The secret is in the Text. By Nancy Wick.

Despite Jon Jory's practical, handed-down-for-generations approach to the theater, he is a big fan of textual analysis. He describes his work as grounded in action theory, a system that breaks drama down into action—what the character wants; tactics—how the character goes about getting it; and obstacles—what is preventing the character from getting it.

In a Jory class, students will be asked to analyze text and decide what their action and tactics are at any given moment. Then he'll question them about it as they perform a scene.

"He always knows what he wants out of a given scene," says Drama Professor Robyn Hunt, who has performed in Jory-directed plays. "But he gives you room to get to that result in your own way. He builds a structure in which you can work."

Jory does not believe that textual analysis should be confined to the director. "Very often actors in the American theater have been seen as simply embodying craft waiting for the magic of the director's ideas," he says. "I prefer a situation in which the ideas are moving back and forth. I assume the more ideas there are in the rehearsal room, the greater the opportunity to find a set of good ideas that will function with that particular piece of material."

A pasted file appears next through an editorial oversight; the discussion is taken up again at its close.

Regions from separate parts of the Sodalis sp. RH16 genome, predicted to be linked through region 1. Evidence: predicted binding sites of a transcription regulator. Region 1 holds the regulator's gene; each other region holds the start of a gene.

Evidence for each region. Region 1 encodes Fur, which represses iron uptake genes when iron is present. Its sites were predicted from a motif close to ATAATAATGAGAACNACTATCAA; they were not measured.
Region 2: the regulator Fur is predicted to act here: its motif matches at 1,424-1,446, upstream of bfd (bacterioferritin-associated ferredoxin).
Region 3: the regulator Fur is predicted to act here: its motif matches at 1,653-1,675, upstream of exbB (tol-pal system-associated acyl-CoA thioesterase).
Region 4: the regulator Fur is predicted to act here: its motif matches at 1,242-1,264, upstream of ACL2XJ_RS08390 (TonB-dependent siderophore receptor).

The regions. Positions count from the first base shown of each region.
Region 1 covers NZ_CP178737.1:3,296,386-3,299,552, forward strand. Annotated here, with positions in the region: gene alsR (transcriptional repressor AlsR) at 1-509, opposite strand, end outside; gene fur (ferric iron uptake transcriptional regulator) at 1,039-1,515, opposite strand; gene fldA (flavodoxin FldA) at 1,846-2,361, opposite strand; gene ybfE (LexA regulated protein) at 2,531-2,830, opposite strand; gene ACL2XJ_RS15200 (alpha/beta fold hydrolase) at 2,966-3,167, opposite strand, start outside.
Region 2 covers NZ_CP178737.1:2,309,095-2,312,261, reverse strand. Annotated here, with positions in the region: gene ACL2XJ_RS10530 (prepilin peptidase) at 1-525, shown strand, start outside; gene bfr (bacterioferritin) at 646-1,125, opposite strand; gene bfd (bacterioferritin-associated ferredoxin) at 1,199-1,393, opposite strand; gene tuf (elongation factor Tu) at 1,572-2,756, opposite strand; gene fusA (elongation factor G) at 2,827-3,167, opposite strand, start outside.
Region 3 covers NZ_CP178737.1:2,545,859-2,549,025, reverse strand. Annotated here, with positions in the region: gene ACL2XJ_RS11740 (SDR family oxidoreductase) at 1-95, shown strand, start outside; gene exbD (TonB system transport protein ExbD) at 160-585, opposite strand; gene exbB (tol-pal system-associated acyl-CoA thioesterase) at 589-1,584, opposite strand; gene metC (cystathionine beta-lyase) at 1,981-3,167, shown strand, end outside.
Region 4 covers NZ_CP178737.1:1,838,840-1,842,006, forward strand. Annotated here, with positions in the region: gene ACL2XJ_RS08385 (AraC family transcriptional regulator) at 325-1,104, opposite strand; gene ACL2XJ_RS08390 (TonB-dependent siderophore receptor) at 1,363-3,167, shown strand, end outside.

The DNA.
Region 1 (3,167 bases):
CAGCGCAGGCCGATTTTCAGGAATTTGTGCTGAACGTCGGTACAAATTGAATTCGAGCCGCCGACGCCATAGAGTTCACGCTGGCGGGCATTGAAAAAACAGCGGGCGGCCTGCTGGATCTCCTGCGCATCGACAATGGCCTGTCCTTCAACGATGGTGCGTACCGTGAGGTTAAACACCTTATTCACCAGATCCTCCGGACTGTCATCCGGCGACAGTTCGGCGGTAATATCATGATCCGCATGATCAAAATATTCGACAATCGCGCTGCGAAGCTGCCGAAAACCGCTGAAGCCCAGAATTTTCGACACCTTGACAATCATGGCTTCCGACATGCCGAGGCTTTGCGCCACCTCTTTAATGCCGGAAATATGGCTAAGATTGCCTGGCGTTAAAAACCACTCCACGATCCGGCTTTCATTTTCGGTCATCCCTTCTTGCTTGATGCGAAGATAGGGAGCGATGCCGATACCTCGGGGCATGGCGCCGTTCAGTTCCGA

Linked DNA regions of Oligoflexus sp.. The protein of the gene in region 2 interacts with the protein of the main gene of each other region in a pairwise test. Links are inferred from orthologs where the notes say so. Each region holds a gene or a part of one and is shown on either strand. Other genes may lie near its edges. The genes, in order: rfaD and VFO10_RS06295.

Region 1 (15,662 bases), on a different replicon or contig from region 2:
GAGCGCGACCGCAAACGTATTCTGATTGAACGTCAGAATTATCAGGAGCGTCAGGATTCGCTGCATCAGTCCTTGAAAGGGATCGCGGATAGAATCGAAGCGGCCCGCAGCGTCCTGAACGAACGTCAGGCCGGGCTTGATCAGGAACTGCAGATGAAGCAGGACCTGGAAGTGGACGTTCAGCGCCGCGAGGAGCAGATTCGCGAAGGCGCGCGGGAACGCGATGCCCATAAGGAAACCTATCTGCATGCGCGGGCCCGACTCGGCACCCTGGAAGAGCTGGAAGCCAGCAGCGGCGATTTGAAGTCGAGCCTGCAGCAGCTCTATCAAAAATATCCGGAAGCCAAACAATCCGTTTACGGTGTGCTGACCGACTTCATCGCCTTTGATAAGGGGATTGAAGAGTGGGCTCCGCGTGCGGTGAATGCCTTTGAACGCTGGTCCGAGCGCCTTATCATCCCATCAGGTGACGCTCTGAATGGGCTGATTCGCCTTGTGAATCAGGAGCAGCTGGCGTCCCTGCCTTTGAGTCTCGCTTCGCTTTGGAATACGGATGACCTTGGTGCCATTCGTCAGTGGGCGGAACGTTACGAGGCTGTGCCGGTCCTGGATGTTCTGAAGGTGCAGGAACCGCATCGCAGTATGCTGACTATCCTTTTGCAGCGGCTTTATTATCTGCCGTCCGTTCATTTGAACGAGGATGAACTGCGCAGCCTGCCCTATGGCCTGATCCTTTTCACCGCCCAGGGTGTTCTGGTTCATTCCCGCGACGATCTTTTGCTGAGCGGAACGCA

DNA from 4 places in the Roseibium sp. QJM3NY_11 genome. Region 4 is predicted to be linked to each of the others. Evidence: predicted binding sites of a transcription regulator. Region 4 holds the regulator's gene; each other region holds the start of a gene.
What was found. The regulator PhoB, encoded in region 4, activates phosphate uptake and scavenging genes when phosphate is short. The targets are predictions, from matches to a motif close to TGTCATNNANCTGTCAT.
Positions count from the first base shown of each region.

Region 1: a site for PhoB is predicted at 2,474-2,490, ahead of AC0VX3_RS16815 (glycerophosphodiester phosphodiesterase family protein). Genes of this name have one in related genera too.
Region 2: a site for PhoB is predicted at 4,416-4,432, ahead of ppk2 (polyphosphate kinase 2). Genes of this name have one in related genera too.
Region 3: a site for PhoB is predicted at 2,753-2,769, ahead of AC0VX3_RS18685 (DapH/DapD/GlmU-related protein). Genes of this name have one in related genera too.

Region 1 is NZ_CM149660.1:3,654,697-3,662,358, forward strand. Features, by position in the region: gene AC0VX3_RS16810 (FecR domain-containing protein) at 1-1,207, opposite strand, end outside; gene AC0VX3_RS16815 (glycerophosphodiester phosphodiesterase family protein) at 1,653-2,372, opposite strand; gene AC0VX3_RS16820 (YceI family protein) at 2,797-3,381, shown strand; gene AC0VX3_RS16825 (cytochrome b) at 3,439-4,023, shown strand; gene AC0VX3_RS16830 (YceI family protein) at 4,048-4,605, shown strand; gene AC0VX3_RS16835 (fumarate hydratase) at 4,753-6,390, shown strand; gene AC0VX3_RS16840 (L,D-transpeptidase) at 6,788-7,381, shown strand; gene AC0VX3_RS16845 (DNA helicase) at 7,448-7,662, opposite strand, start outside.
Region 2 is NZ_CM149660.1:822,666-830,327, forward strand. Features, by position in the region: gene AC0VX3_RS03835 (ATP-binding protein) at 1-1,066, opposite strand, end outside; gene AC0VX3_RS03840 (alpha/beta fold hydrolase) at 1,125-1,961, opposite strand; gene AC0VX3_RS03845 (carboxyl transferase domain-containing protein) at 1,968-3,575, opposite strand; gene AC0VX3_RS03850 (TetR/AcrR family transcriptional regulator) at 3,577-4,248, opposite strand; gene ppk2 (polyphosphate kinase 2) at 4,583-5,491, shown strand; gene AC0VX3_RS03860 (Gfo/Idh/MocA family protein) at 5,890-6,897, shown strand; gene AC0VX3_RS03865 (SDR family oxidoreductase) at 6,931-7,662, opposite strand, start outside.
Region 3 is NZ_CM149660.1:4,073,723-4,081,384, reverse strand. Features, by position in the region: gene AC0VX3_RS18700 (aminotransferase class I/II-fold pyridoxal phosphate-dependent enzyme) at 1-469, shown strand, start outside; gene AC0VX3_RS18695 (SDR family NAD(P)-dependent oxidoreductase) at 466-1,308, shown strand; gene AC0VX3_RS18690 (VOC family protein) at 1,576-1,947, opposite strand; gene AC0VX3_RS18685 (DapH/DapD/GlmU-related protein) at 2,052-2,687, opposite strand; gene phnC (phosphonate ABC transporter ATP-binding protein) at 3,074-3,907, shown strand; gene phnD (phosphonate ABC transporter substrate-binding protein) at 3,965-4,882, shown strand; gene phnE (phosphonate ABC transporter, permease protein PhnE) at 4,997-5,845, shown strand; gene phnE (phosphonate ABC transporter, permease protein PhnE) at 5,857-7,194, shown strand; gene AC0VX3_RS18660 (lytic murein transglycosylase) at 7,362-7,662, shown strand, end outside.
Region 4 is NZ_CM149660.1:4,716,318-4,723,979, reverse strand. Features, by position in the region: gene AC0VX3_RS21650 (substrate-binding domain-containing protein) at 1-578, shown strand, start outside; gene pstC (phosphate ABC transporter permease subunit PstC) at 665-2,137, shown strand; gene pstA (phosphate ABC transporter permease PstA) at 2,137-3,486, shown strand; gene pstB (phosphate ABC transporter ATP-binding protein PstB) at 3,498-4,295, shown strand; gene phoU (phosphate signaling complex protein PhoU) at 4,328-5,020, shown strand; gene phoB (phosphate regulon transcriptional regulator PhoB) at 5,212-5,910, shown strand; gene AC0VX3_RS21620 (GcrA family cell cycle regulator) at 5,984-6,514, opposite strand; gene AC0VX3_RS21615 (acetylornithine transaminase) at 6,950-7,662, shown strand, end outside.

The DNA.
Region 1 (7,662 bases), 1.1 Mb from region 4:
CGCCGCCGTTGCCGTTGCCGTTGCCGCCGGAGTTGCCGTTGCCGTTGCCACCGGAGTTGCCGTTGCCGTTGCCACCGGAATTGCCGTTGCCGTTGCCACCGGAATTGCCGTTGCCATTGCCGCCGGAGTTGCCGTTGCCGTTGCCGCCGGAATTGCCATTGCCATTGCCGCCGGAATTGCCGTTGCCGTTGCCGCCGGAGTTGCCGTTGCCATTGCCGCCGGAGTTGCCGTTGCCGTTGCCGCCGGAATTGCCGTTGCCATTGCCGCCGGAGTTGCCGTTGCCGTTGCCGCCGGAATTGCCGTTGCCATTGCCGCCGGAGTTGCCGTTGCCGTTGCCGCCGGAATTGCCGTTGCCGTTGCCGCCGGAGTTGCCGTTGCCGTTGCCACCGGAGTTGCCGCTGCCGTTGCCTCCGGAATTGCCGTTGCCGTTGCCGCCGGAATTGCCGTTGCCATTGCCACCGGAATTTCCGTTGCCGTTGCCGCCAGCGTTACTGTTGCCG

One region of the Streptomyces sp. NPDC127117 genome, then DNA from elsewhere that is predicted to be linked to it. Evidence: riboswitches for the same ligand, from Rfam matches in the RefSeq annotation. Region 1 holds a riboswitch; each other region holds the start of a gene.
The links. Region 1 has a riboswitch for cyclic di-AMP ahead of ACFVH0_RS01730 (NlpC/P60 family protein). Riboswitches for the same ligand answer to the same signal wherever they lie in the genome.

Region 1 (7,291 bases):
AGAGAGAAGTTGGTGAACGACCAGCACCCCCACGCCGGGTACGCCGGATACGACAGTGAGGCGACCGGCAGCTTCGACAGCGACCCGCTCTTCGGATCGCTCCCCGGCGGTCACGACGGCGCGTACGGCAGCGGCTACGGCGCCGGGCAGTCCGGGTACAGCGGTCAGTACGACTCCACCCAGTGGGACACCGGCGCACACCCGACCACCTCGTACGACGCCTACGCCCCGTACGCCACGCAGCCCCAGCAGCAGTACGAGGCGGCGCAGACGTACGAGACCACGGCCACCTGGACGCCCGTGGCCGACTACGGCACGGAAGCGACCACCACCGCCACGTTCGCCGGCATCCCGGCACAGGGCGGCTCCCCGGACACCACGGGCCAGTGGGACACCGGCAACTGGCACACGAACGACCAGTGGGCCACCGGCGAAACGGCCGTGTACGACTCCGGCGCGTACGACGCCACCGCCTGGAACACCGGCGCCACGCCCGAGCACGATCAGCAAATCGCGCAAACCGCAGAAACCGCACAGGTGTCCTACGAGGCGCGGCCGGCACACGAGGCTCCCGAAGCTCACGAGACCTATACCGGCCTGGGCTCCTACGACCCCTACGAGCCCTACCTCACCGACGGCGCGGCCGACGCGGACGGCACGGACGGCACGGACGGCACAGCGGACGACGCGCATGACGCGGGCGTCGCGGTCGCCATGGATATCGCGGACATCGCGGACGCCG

Though he's open to actors' ideas, Jory can still be a taskmaster. Hunt reports that he once called a rehearsal for 9 a.m. on New Year's Day. "And he was there on time, raring to go."—Nancy Wick

Home / Current Issue / Archives / Talk Back / Advertising / Columns FAQ / Alumni Website / Search